Economic Policy Papers are based on policy-oriented research produced by Minneapolis Fed staff and consultants. The papers are an occasional series for a general audience. The views expressed here are those of the authors, not necessarily those of others in the Federal Reserve System.
The vast bulk of the government financial interventions during the Great Recession was directed at helping banks weather the financial crisis. The design of these programs was heavily influenced by the view that helping banks preserve their means of providing finance to firms was the most important ingredient in ensuring a quick recovery from the crisis. We argue that the cross-state patterns of employment, output and debt in the United States suggest that financial frictions that led to a tightening of credit to consumers were more important in accounting for the recession than those that led to a tightening of credit to firms. Our analysis implies that policies designed to ease consumer credit conditions would have been more effective at ensuring a rapid recovery than the policies actually adopted that focused on easing firm credit conditions.
There is little doubt that disruptions in the U.S. credit market played a key role in generating the deep and persistent declines in employment and economic output that were the Great Recession’s unfortunate hallmarks. And in the belief that providing credit to firms would be the most effective way to boost investment, hiring and production, most U.S. government policies were designed to strengthen the ability of banks to deliver credit to firms. This policy paper suggests that directing credit toward consumers would have been more effective in ensuring a rapid recovery.
Recent research on regional patterns of the Great Recession in the United States supports and deepens the view that tight credit was a crucial factor in the downturn. Mian and Sufi (2011, 2014) show that regions of the United States with the largest declines in household debt and housing prices also experienced the largest declines in consumption and employment, especially nontradable employment (that is, jobs in sectors whose goods and services were consumed locally).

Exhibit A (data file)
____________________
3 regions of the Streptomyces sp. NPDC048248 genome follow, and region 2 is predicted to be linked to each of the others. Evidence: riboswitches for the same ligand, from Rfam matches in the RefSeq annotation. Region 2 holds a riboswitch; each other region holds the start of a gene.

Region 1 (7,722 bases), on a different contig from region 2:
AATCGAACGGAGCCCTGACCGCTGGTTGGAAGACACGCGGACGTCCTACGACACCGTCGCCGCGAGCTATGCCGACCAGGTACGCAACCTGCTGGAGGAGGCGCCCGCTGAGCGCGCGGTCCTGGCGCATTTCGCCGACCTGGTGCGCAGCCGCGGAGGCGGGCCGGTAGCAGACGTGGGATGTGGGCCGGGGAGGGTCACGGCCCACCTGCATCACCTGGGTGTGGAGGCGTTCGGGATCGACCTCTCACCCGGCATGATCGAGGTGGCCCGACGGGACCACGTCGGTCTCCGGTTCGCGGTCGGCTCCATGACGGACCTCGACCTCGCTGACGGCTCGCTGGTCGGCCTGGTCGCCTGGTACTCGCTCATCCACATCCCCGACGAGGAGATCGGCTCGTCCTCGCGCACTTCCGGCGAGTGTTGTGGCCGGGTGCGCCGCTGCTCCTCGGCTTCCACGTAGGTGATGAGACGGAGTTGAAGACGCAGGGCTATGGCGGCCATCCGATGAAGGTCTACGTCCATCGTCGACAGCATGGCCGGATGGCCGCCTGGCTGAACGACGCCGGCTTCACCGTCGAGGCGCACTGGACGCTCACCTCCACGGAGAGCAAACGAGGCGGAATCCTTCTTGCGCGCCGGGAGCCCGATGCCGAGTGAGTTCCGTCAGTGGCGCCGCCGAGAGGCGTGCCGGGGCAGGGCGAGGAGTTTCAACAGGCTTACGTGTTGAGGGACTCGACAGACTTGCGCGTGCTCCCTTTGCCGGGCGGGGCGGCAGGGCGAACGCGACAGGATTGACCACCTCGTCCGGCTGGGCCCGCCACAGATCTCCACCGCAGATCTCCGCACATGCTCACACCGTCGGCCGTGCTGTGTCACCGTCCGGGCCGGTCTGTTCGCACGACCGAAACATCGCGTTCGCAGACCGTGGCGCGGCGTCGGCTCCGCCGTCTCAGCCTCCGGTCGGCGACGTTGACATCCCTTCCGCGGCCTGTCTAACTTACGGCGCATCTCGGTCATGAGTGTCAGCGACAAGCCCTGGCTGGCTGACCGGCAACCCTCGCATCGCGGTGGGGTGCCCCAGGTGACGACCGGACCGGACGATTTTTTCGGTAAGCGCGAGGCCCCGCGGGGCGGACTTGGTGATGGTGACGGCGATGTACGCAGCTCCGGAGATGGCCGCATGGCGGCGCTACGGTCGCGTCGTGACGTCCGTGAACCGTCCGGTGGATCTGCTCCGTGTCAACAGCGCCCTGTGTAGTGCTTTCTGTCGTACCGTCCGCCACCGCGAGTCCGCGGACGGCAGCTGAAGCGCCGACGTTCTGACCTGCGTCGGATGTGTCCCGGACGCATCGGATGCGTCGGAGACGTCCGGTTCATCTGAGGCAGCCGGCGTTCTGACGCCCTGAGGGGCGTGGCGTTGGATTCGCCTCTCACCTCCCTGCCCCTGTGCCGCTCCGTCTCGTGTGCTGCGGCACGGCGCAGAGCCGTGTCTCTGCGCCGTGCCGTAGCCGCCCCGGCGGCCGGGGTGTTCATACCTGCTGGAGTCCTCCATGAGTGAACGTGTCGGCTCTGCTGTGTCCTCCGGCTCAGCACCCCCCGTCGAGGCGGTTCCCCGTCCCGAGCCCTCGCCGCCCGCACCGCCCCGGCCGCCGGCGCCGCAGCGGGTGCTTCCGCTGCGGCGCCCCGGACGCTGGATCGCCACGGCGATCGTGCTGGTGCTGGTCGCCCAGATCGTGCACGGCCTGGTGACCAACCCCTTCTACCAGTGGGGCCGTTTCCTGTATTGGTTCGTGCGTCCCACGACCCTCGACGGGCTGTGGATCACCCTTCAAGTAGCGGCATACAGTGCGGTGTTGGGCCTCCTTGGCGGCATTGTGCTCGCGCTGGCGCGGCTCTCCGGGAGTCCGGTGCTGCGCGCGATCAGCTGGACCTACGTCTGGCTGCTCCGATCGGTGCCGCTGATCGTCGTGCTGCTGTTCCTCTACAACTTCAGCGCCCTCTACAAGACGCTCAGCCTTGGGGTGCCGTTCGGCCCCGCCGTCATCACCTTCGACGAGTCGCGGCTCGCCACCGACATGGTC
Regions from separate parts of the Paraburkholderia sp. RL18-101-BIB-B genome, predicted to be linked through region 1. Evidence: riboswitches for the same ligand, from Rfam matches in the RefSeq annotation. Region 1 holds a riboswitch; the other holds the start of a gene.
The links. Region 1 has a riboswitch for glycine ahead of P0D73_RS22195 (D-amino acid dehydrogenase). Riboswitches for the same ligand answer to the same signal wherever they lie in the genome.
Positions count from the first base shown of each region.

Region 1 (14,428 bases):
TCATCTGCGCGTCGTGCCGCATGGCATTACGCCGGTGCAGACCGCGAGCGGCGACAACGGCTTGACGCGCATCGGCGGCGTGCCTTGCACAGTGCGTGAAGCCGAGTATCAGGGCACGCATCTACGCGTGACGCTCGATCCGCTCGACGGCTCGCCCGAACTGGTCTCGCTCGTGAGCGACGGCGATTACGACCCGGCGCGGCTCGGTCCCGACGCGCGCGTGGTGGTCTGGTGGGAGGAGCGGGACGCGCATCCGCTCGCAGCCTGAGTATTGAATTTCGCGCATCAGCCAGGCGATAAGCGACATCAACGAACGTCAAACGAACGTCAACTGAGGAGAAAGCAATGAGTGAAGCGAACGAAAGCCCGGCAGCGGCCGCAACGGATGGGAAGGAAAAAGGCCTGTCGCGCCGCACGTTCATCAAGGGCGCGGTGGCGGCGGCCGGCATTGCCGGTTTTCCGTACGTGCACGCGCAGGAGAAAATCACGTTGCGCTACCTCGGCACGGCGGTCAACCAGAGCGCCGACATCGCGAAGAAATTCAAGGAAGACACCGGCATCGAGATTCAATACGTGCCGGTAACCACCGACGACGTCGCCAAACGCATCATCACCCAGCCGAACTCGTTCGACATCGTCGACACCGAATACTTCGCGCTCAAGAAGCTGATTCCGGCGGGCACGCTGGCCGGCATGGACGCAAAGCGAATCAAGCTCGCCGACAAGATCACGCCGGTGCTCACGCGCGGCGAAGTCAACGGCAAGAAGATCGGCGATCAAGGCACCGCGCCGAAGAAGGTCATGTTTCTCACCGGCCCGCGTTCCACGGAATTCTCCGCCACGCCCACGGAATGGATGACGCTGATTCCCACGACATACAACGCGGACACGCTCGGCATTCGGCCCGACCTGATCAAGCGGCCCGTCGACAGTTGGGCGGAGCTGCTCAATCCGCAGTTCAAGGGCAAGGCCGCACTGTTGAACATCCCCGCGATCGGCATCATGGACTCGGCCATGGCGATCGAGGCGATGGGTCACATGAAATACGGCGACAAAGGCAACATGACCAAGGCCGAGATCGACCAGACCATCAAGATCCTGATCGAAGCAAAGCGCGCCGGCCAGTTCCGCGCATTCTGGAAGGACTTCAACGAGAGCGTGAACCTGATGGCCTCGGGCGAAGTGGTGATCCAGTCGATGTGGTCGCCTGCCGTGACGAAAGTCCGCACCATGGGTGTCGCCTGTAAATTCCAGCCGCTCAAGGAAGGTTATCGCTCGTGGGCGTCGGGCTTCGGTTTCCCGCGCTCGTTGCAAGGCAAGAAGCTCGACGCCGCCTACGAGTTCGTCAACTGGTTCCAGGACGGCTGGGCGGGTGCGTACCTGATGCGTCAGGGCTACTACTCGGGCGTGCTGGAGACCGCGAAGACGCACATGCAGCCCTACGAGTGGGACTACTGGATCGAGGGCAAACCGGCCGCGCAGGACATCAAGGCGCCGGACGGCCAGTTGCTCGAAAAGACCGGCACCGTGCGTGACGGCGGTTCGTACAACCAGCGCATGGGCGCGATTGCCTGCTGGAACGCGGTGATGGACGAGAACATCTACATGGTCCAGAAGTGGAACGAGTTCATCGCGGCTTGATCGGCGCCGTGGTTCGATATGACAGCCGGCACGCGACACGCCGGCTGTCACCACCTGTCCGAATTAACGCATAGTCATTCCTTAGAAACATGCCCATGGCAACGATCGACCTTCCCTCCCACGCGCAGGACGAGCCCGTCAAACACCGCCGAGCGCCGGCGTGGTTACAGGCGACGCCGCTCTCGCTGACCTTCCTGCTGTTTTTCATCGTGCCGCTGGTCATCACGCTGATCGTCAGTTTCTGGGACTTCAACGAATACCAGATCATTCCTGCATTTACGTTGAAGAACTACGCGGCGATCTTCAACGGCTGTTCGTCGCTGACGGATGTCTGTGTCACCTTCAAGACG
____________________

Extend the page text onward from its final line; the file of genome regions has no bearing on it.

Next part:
This suggests that when housing prices declined, families spent less, in part because they were unable to borrow against home equity as they had prior to the recession. Mian and Sufi estimate that the decline in aggregate demand driven by household balance sheet declines accounted for 65 percent of job losses from 2007 to 2009. On the other hand, Giroud and Mueller (2017) show that employment fell the most in firms that were facing the worst credit conditions, supporting the view that firm-level credit was the crucial factor.
To better understand whether credit constraints on firms or consumers were the critical factor in the downturn, we investigate the interplay between credit and labor market frictions, and how this interplay may have accounted for the Great Recession. To this purpose, we develop a job search model—that is, an economic model built to examine how firms find workers and vice versa—with borrowing constraints and human capital accumulation. The latter is a crucial feature. Our model assumes that workers acquire valuable skills on the job—human capital—and that some of those skills are useful in any future job they may take.
The importance of human capital